Saturday, August 29, 2015

New Audio Book

I'm excited to announce that my novella THE VAGRANTS is now available as an audio book through Audio Realms and The Audio Book Shop.


Beneath the city of Boston, evil is gathering.

Journalist Daniel Finley is determined to save the impoverished of the world. But the abandoned part of humanity has a dark side too. While living under a bridge with the homeless for six months, Daniel witnessed something terrifying. Something that nearly cost him his sanity.

Now, two years later, he’s published a book that exposes a deadly underground cult and its charismatic leader. And Daniel fears the vagrants are after him because of it. At the same time, his father is being terrorized by vicious mobsters. As he desperately tries to help his father, Daniel gets caught up in the middle of a war between the Irish-American mafia and a deranged cult of homeless people who are preparing to shed blood on the streets of Boston. 


"Brian Moreland writes a blend of survival horror and occult mystery that I find impossible to resist.  His writing is clean, precise, and, best of all, compulsively readable.  I know, when I've got one of his books in my hands, that I'm going to be lost to the world for hours on end. He's just that good."

Joe McKinney, author of Dead City and Flesh Eaters

"Brian Moreland writes horror on a level that soars above the usual fare, and THE VAGRANTS is no exception. Chocked full of scares and suspense, Moreland delivers a tale that will soon be a classic. This is the kind of story horror lovers need."

Kristopher Rufty, author of OAK HOLLOW and THE LURKERS

"I am in awe of Brian Moreland."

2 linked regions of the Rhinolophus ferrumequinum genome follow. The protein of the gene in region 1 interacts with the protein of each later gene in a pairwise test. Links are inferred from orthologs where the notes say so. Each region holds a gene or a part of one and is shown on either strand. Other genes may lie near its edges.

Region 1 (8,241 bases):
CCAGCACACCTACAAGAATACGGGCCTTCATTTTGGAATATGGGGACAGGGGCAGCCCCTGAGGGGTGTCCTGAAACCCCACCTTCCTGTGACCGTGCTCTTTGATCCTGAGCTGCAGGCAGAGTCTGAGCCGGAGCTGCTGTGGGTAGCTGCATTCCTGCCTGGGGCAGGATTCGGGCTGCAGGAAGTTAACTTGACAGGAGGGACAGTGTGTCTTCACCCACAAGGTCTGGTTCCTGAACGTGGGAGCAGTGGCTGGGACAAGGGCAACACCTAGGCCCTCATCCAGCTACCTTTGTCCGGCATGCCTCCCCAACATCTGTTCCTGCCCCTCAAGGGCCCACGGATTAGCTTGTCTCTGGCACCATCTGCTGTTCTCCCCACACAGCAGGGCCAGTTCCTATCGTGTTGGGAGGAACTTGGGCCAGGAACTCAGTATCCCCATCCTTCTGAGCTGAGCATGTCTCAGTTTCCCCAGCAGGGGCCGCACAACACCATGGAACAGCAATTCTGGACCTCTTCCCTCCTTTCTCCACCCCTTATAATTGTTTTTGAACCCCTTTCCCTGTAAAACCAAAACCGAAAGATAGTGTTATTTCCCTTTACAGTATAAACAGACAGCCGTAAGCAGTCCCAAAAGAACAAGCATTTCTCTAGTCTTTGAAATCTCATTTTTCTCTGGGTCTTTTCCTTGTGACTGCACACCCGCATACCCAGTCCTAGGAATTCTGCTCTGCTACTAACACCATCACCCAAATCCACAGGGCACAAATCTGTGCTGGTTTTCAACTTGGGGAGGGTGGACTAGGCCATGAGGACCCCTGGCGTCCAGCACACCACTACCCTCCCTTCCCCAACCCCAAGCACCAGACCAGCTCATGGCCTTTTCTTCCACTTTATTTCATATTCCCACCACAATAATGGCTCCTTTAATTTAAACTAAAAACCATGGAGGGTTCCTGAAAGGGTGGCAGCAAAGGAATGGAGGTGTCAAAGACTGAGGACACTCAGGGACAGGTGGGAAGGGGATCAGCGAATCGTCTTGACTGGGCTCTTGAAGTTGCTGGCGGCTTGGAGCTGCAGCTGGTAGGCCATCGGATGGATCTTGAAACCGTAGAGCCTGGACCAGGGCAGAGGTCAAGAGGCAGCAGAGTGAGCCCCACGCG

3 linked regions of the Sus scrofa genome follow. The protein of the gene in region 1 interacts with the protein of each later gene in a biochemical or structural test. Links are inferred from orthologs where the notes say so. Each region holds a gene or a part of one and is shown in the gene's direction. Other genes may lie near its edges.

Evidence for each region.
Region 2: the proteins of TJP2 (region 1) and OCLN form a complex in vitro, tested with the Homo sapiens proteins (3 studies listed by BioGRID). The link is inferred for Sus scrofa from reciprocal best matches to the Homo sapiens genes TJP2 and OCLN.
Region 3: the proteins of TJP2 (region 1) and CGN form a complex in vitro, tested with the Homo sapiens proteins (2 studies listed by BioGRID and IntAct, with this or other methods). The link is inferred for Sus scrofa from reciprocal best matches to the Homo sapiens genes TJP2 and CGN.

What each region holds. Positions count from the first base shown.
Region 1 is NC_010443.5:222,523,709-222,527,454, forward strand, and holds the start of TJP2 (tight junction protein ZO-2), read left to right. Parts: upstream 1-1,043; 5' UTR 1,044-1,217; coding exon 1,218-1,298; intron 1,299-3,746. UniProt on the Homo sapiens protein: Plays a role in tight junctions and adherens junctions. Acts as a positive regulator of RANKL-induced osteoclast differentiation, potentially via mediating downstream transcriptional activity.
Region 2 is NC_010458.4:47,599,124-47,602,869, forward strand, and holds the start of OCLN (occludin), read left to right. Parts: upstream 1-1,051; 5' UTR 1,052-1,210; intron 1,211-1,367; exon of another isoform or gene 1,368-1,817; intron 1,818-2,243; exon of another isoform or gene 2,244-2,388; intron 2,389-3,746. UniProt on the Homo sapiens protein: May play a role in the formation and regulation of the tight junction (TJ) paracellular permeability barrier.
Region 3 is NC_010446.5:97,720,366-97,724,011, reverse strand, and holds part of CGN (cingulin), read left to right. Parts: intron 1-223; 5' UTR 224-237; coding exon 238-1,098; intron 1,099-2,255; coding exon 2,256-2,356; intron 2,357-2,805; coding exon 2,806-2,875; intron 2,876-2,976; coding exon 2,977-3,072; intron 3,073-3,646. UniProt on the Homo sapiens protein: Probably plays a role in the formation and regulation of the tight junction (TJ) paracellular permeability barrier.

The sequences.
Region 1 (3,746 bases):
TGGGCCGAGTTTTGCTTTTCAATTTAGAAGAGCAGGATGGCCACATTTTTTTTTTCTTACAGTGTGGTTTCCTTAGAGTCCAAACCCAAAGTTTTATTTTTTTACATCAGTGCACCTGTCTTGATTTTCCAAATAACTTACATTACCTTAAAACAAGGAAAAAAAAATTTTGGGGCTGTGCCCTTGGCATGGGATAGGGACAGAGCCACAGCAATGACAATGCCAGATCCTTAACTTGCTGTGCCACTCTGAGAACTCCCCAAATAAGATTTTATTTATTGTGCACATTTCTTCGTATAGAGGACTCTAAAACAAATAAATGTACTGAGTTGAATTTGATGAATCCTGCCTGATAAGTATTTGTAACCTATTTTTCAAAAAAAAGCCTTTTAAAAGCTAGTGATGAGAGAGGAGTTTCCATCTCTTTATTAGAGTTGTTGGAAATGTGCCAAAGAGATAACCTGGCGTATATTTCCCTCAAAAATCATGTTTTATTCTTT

Ronald Malfi, author of Snow and Floating Staircase

Coming later this fall - an audio book version of my World War II thriller, SHADOWS IN THE MIST.

Saturday, August 22, 2015

Guest Author Brian Kirk: A History of Mental Health

Today’s guest writer Brian Kirk shares some historical background for his debut horror novel, We Are Monsters, a cautionary tale about pushing the boundaries of science while in search for a cure for mental illness. This is Part II of a two-part article. You can read Part I at author Catherine Cavendish’s blog.

A History of Mental Health
Part II
The brief history of remedies used to restore mental health was so long it had to be broken up into two parts. CLICK HERE FOR PART I, which includes such exotic therapies as "The Chinese Temple," otherwise known as an iron cage used to submerge patients underwater until they drowned. And gentle physicians such as Henry Cotton, who removed his patients’ teeth, tonsils, colon, gall bladder, appendix, fallopian tubes, uterus, ovaries, cervix, and seminal vesicles in order to eliminate their pesky insanity-causing bacteria. So far it’s hard to tell which was more insane, the patients or the methods used to treat them.

Now let’s continue where we left off, moving confidently in the direction of convulsion therapy. Another sure-fire cure.

For some reason, inducing seizures has long been regarded as an effective way to treat mental illness. It started in the 1930’s with the use of a seizure-inducing drug called metrazol, which triggered a seizure so explosive it could fracture bones, tear muscles, and loosen teeth. In one hospital, 43% of patients treated with metrazol suffered spinal fractures.